When Tetsuya Wakuda says there's "nothing else like it in the world", you know you're on to something and Pennicott Wilderness Journeys' Tasmanian Seafood Seduction is without doubt one of the world's great culinary experiences.
It all starts about 9am on Hobart's Constitution Dock, when a purpose-built boat pulls away from its berth with a maximum of 10 hungry mariners aboard. Their day-long journey will take them past some of Tasmania's most spectacular coastal scenery and give them an opportunity to taste the best of the state's produce.
First stop is the Tassal Salmon Farm, where about 40,000 jostle for space in one of the nation's most sustainable farms. Passengers sample sashimi and smoked salmon straight from the farm before the boat motors to the Get Shucked Oyster Farm on Bruny Island.
It's here where things step up a little. Everyone onboard can gorge themselves on freshly shucked oysters, washed down with a couple of glasses of Jansz sparkling wine, until they've had their fill.
Tour operator Rob Pennicott says this is just the beginning.
"For every guest, the day is a bottomless pit of seafood matched with great Tasmanian wine and produce."
Passengers can match the salty Bruny Island oysters with crusty bread from Hobart's Daci and Daci bakers before the boat heads a little further down the D'Entrecasteaux River. Here, a tour guide will pull fresh sea urchin from the water and prepare it sashimi-style. At the same time, the crayfish pots are hauled aboard.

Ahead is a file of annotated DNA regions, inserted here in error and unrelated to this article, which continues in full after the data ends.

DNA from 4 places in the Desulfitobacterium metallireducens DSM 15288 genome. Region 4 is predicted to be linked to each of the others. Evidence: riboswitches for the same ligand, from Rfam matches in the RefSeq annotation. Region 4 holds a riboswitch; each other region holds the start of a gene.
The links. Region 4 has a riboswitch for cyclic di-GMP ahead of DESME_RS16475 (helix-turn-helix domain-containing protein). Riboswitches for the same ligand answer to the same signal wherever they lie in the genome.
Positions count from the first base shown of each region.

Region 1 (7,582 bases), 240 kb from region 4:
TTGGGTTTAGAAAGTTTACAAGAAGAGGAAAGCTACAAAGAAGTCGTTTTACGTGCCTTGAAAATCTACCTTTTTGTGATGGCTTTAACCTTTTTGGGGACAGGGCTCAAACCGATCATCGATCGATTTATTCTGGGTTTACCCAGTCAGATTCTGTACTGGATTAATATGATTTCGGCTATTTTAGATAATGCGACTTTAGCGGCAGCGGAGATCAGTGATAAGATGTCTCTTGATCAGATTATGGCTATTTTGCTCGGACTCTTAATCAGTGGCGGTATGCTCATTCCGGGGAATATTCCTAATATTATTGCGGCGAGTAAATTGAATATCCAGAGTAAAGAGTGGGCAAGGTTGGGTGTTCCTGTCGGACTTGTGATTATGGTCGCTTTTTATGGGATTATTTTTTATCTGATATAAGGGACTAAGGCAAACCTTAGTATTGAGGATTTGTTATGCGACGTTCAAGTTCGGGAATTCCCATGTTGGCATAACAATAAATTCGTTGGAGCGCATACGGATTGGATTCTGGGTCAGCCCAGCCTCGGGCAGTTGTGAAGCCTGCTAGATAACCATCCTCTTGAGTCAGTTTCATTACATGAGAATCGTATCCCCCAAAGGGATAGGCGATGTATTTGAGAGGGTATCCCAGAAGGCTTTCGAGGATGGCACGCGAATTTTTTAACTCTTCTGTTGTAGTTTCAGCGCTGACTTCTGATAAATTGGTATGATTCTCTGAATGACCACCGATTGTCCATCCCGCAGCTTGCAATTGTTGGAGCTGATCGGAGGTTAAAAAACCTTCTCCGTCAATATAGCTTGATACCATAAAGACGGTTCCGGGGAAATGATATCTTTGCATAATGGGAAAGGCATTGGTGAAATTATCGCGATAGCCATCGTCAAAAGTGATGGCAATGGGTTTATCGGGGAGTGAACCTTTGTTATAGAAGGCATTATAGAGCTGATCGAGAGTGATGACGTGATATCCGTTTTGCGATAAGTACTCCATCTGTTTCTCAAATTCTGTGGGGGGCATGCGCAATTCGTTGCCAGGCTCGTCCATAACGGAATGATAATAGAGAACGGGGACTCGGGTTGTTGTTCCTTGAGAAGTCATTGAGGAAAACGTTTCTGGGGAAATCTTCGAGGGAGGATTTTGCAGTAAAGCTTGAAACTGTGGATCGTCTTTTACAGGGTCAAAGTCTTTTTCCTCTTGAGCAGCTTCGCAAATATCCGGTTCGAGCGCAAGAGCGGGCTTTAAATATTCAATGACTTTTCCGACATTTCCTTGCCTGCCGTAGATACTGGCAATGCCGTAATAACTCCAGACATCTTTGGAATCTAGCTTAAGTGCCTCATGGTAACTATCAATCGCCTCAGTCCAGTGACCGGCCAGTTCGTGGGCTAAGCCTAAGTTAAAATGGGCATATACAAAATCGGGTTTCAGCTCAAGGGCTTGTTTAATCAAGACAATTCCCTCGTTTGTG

With bountiful supplies of crayfish, sea urchins, oysters and salmon it's off to a secluded bay for lunch. With the boat anchored, a guide leaps into the water in search of abalone.
It's a collection of the freshest seafood you'll ever encounter. The massive payoff is you get to eat it all for lunch. The abalone cleaned, cut and bashed into tenderness is prepared with butter, olive oil and chilli. The crayfish is cooked and prepared sushi-style.
And it's all matched with wines from Bruny Island Premium wines, organic juices from Huonville, raspberries, strawberries and Tasmanian cheeses.
"We sail past the Bruny Island vineyards and we're eating the seafood literally five minutes after it comes from the water – it's salty and full of flavour and the abalone is unbelievably tender,” Pennicott says.
Moreover, you're relaxing and eating a 2½ hour progressive lunch aboard a boat in a secluded bay as it gently strains on its anchor. Sea eagles vent on the wind above while the occasional dolphin or seal ease their way past. It's a gloriously natural gourmet experience.
Submit your unique experience at australia.com/restaurantaustralia and join the conversation at #restaurantaustralia
This content is produced by Good Food in commercial partnership with Tourism Australia.